The situation with gas in Europe during the crisis always keeps the government and people in suspense. Playing the Energy Security Card Pays Dividends politicianswho are trying to be proactive and explain to the people who and what has done in this area. This is exactly the trap that the Slovak government fell into when it released an internal document it received from Russia that should not have been made public because it further substantiates a misunderstanding of the process of paying in rubles for consumed gas.
However, this happened when Karol Galek, State Secretary of the Ministry of Economy of the Republic, cited the text of the letter and concluded that Russia allegedly agreed to supply gas to Slovakia, even if payment was not made in rubles, but only in euros, as before. The official refers just to the document from Moscow sent the day before.
The letter says that even if Gazprombank is unable to carry out a settlement operation to convert euros into rubles, the gas flow will continue to flow, since the payment will be considered the transfer of the due amount into euros. Thus, the provisions of the contract remain unchanged.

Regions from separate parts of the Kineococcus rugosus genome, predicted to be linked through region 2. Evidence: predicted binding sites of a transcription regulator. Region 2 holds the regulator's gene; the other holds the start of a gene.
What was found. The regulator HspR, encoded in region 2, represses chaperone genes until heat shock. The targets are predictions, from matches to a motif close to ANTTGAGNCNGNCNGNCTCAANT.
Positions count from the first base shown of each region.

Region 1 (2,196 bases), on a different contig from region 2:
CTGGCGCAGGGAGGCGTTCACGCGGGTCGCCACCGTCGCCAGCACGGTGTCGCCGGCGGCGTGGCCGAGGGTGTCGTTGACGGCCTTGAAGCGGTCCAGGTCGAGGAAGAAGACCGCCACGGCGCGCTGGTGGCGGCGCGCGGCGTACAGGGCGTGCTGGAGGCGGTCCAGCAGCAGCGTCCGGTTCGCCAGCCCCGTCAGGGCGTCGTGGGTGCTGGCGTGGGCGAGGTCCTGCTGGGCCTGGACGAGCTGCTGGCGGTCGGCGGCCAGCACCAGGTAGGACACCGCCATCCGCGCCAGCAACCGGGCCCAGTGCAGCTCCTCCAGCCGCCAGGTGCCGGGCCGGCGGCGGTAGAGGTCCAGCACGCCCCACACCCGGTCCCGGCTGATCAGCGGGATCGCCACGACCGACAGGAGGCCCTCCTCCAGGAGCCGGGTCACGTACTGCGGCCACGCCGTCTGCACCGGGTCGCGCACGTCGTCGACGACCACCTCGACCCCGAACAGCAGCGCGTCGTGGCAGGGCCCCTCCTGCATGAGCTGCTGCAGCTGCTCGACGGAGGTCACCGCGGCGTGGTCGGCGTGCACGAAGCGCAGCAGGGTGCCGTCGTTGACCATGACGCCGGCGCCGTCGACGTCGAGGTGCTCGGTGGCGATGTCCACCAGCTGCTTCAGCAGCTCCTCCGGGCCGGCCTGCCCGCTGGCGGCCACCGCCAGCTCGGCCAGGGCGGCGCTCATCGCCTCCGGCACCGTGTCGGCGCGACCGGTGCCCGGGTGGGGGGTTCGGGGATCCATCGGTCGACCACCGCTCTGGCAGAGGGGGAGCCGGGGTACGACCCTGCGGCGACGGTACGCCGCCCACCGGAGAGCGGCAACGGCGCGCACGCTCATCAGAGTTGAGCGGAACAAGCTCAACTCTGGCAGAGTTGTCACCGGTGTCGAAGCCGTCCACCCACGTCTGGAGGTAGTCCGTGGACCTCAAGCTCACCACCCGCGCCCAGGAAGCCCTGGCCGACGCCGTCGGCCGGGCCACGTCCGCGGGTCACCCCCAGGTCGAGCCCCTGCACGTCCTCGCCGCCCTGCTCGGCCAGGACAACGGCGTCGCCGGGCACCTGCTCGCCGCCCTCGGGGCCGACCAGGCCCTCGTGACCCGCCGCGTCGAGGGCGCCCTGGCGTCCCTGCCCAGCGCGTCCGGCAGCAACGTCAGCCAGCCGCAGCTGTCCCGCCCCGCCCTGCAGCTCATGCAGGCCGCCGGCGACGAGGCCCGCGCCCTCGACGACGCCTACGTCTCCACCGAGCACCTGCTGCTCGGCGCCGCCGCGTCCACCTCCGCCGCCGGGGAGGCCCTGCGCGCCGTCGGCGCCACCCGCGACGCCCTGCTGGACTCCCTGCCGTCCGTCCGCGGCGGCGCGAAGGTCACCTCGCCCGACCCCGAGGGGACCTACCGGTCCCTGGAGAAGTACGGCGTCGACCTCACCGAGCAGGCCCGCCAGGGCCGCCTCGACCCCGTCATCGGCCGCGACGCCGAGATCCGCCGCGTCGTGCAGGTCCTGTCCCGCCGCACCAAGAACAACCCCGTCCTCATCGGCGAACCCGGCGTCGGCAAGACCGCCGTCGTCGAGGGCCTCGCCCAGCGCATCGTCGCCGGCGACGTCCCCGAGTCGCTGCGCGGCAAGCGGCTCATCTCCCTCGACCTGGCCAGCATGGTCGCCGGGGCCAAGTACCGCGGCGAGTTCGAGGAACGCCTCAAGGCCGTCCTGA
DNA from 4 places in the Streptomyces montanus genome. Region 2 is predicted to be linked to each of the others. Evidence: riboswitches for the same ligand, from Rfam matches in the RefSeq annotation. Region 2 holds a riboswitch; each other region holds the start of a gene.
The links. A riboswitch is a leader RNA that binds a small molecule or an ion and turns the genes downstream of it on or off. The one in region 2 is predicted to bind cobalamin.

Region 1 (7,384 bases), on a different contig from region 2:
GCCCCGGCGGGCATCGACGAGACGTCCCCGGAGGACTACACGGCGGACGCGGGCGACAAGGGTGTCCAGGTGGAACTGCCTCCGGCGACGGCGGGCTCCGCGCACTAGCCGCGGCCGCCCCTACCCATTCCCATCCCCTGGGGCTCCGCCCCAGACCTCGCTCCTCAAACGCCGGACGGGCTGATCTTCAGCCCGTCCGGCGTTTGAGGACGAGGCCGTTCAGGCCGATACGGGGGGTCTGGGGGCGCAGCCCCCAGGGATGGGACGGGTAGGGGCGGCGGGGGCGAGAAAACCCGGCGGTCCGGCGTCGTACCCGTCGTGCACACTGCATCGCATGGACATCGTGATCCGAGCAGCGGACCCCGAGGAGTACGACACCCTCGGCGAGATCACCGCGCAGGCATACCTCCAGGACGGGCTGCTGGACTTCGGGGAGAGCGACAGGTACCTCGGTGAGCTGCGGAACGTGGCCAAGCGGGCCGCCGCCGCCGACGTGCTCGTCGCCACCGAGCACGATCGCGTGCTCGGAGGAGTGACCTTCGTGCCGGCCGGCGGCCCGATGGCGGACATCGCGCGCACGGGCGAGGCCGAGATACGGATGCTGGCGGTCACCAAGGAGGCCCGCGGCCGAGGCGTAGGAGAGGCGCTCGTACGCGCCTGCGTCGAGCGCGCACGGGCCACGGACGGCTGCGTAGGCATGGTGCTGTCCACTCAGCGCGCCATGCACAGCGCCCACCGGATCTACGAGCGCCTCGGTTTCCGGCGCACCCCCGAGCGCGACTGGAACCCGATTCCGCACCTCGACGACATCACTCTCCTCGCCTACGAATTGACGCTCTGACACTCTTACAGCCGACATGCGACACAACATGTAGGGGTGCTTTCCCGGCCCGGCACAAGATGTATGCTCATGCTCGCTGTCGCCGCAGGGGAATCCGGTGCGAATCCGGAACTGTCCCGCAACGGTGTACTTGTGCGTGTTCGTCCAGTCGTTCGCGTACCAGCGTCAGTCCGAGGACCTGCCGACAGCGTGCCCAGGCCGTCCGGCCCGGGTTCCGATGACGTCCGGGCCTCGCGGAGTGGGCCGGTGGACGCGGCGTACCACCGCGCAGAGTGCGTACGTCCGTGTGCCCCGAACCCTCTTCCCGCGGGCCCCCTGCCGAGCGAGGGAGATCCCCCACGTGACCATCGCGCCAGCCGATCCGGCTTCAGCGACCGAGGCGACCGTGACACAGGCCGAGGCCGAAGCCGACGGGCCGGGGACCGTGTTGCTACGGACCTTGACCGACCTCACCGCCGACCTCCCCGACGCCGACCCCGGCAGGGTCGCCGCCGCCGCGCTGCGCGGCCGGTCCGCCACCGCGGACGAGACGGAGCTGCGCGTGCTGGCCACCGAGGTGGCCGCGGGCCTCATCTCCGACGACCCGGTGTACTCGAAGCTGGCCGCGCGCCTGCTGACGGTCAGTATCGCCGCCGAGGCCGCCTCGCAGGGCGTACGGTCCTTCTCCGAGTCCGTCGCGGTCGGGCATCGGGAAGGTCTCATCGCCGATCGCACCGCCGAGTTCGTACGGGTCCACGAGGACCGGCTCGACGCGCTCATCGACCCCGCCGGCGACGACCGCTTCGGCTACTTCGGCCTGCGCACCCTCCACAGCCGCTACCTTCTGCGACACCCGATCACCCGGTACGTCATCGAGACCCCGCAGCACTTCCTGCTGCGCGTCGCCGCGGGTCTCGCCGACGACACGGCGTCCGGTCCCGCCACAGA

– stated in the message Galek.
The original text of the letter is not given, only in the interpretation of the Slovak official. Thus, the old payment scheme is allegedly returning, with the abolition of ruble transactions, the “care” of which falls entirely on the Russian side and the bank. It turns out that Slovakia seems to have given away some semblance of a secret why, after the first weeks of distrust and denial, fear of the European Commission, consumers of domestic gas from the EU suddenly decided en masse to switch to the payment scheme proposed by Russia, with all the additions and changes to this procedure as of May.
The thing is that such explanatory letters were most likely received by many customers working with Russian gas, and found the conditions acceptable. But only Slovakia made a purely corporate appeal public, trying to calm the citizens of the republic, who are concerned about the future heating season and fuel supply, and without fear of falling under accusations of circumventing sanctions. As a result, things only got worse, since the meaning of the two-tier payment scheme through a Gazprombank account was greatly distorted.
Even amid reports of the imminent arrival of LNG cargo in Slovakia, the market was only calmed down news about continuing cooperation with Russia, which, according to various sources, provides up to 85% of the internal needs of the republic.